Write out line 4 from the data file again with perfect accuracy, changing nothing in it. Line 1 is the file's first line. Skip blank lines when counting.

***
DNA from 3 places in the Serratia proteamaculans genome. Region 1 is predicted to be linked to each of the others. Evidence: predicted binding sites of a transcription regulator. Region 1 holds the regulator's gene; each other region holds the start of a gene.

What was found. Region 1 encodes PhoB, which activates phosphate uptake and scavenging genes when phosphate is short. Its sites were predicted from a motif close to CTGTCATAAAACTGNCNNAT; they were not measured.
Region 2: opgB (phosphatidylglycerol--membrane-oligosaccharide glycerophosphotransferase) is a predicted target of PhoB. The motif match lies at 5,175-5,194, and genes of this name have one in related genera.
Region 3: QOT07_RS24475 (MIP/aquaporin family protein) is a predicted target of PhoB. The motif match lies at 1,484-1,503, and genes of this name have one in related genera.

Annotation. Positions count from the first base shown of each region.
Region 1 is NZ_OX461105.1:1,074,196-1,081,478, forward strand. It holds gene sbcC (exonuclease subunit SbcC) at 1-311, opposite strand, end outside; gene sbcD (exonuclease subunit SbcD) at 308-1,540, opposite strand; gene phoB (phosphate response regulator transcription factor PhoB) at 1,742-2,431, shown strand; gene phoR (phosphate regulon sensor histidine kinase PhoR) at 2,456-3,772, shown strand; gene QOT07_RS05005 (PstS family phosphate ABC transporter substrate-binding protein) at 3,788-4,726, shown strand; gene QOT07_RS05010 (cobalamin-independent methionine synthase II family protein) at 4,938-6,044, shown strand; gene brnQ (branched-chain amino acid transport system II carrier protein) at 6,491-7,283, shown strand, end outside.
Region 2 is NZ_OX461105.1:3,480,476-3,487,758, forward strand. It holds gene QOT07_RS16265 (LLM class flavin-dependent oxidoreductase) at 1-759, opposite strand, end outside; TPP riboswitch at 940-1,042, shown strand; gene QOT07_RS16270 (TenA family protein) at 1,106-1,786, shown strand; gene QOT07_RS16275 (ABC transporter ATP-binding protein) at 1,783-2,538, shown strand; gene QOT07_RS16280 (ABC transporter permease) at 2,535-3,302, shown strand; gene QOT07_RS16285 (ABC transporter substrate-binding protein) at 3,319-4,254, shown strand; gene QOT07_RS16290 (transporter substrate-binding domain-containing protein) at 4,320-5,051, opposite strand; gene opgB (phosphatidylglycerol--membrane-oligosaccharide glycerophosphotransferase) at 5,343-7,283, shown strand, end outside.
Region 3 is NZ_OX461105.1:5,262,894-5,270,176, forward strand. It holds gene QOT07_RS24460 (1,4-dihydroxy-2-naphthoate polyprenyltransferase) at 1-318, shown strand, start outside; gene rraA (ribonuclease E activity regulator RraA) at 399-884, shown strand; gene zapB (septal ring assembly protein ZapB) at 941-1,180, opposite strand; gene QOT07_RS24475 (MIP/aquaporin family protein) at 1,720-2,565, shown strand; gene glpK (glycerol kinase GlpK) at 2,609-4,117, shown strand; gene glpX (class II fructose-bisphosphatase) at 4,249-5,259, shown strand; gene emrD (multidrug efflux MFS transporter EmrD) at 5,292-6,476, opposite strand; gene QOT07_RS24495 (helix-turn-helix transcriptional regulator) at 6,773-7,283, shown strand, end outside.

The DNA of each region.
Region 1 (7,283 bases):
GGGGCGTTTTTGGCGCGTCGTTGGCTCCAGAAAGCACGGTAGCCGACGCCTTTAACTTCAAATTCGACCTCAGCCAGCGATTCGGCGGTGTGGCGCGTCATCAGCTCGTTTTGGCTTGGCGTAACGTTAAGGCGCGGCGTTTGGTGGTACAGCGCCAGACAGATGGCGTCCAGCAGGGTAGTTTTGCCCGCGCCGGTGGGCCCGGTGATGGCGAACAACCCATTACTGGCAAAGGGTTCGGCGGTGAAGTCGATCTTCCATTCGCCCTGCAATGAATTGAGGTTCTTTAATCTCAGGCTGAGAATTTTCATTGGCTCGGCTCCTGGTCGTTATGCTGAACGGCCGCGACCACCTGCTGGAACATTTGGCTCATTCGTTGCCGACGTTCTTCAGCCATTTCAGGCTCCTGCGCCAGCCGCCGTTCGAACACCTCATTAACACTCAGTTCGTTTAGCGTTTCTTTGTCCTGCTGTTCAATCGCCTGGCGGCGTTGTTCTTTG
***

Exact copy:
Region 3: QOT07_RS24475 (MIP/aquaporin family protein) is a predicted target of PhoB. The motif match lies at 1,484-1,503, and genes of this name have one in related genera.